1972 is a 16-piece performance-based photographic work. The images present R. and A. living in Harare in 1972. At the time, interracial marriage was virtually impossible and there were political attempts to make it illegal. 1972 was also the beginning of a 7-year long guerrilla war between nationalists and the Rhodesian security forces.
Rachel Monosov and Admire Kamudzengerere created real-life events as happenings in Zimbabwe. They threw a wedding, inviting the local community to witness the event. They placed themselves into different spaces creating convincing settings: from leisurely afternoons by the lake, to constructing their first home. The work is documentary photography infused with fiction. It all happened, yet never was.
The undocumented acts, reactions and effects, which lie beyond these photographs, are as much a part of the work as the images themselves. The happenings were entire “real-life” events. The artists did not stage a pose holding a goat for the camera. Instead, the image captured is a documentation of Kamudzengerere presenting Monosov with a dowry. The work is a merger between the artists’ lives and their art practice – to research the cultural boundaries and structures imposed upon them.
After individual solo shows with CATINCA TABACARU New York, this is Admire Kamudzengerere’s and Rachel Monosov’s first exhibition with the Gallery as a duo. In addition to their individual practices, the two have been working in collaboration since 2015; completing several projects in Zimbabwe, New York, Brussels and Paris. In 2017, they presented their collaborative performance work, Transcultural Protocol, at the Zimbabwe Pavilion of the 57th Venice Biennale, and the 11th Edition of the Bamako Biennale.
CATINCA TABACARU GALLERY debuted 1972 at EXPO Chicago in September 2017. The work was awarded the Northern Trust Purchase Prize and the full First Edition was acquired by the Block Museum for its permanent collection. It was reviewed by the Chicago Tribune and The Observer. Part of the Second Edition was acquired in France by Foundation Blachère a month later. Currently, 1972 is showing at Site131 in Dallas (through March 24), and at the Center for Contemporary Art and Culture, PNCA in Portland (through April 14). 1972 will make its African debut at the Gallery’s satellite location, CTG Harare, in Zimbabwe, and at the Dakar Biennale in Senegal.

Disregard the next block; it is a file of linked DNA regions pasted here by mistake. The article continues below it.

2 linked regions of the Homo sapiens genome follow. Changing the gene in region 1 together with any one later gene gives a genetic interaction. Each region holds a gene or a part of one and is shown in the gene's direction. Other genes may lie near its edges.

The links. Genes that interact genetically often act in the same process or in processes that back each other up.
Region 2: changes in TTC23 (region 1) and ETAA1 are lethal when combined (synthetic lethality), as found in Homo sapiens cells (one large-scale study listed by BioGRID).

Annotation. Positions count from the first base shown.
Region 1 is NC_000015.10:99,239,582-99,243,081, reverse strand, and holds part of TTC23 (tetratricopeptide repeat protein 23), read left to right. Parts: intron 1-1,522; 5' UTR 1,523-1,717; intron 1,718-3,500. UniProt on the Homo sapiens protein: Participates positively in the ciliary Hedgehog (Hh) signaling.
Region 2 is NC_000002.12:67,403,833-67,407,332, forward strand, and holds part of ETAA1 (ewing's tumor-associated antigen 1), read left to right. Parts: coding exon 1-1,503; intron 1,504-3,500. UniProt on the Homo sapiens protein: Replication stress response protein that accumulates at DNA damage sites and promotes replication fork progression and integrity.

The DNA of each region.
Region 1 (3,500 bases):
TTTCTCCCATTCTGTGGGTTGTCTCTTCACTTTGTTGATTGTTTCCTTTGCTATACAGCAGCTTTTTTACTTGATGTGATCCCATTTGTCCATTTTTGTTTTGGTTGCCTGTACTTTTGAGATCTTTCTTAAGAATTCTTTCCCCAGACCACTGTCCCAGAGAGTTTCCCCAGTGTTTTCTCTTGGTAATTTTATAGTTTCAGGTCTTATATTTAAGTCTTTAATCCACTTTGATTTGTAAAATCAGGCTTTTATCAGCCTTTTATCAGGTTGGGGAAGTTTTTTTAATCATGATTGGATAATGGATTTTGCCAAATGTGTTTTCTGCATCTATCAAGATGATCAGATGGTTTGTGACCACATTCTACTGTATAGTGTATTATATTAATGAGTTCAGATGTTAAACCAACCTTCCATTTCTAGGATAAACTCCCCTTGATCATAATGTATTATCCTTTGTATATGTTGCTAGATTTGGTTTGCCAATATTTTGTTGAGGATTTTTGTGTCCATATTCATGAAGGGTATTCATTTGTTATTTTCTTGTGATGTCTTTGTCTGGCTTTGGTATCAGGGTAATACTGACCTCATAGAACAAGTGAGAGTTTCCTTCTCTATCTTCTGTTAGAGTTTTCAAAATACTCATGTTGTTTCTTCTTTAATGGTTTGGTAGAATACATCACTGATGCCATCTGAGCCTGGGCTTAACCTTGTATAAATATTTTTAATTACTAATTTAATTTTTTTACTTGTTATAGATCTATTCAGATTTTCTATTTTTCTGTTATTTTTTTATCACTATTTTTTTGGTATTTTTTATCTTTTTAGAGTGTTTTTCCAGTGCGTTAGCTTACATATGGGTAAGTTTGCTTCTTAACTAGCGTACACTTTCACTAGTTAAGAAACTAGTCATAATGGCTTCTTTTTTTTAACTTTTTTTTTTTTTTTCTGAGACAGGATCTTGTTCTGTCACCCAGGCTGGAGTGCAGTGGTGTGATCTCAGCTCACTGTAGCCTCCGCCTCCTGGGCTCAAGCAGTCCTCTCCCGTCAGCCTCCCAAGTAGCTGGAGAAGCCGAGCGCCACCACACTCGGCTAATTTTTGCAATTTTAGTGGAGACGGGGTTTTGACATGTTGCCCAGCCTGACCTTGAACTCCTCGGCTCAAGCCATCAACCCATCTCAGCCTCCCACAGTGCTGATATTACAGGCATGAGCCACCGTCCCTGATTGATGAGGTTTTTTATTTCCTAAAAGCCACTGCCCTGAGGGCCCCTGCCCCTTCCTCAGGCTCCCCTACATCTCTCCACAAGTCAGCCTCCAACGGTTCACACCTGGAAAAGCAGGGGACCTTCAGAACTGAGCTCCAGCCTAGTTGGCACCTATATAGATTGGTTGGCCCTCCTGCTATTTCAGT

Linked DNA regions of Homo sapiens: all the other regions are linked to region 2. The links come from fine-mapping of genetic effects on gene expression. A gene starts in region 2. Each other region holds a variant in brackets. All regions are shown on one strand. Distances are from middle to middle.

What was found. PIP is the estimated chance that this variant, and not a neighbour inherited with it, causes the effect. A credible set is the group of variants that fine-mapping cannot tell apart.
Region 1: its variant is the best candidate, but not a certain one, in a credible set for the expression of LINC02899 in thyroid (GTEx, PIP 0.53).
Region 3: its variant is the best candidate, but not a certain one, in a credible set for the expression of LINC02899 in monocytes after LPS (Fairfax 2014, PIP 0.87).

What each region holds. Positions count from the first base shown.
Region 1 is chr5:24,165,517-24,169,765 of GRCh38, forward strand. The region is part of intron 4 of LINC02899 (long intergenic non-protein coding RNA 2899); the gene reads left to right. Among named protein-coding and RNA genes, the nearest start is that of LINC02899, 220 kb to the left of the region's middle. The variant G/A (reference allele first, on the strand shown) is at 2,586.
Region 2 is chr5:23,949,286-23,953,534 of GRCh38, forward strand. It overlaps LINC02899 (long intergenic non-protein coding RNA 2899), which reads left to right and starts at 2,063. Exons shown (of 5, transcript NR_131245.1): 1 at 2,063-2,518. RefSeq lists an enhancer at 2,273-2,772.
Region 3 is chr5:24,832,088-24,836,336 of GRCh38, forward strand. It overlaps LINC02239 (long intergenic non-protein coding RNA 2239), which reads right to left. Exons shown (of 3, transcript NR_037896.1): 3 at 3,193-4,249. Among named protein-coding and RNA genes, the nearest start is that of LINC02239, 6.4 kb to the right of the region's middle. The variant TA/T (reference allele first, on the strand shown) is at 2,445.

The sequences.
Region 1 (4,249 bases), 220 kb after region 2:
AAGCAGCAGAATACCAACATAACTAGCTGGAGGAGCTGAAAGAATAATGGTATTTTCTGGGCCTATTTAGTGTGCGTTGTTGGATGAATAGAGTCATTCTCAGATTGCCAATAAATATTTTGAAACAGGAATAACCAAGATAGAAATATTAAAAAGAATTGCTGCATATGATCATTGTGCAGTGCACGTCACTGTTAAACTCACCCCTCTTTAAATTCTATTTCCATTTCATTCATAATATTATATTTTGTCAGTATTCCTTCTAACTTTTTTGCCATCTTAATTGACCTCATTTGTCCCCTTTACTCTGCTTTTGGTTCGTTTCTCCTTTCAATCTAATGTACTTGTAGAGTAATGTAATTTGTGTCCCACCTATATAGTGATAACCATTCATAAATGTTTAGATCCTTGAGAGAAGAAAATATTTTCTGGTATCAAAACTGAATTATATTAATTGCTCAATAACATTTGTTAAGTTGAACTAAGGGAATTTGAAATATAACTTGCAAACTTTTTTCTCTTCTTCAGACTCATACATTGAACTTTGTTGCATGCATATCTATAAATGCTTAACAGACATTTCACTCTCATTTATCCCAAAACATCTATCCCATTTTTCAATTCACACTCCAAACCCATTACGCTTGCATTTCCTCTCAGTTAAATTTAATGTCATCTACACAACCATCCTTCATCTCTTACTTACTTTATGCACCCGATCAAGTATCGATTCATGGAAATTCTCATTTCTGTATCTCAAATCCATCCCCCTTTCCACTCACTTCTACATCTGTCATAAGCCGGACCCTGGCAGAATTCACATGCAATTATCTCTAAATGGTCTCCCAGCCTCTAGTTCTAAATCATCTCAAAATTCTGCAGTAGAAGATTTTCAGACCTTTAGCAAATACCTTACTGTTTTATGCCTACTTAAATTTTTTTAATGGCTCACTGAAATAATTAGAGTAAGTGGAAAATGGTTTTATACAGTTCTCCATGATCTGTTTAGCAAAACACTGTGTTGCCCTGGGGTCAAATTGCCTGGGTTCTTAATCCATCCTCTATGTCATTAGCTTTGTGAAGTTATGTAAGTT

1972 in HYPERALLERGIC
“Catinca Tabacaru, which has galleries in both New York and Harare, Zimbabwe is displaying the work of Admire Kamudzengerere and Rachel Monosov, two artists who are represented by the gallery and who together had developed a semi-fictionalized project, 1972, to explore interracial marriage in Zimbabwe. Their project plays fast and loose with back-dated documentation and personal testimony to insert their “marriage” (which may or may not be legal) into the official governmental records of the country.”
1972 by Rachel Monosov and Admire Kamudzengerere in COLLECTOR DAILY
“The entire backstory to this project is so intricately crafted that the series resonates with impressively brainy intelligence.”
Admire Kamudzengerere and Rachel Monosov: 1972 in New York Magazine
“It was a time of great racial unrest, and interracial marriage was still illegal. “We took the most problematic moment in history, and we’re changing it and saying, this existed as well,” said Rachel.”
Best Booths of EXPO Chicago in OBSERVER
“The booth from New York gallerist Catinca Tabacaru spotlights a new collaborative project from artist Rachel Monosov and Admire Kamudzengerere…” – Taylor Dafoe
Northern Trust Purchase Prize Announced – Block Museum awarded Rachel Monosov & Admire Kamudzengerere’s “1972”
10 Must-See Galleries at Expo Chicago in Chicago Tribune
“…the New York gallery was selected by curator Justine Ludwig as a young gallery to watch… it presents unhinged silkscreens by Admire Kamudzengerere and stunning multimedia projects from Rachel Monosov.” – KT Hawbaker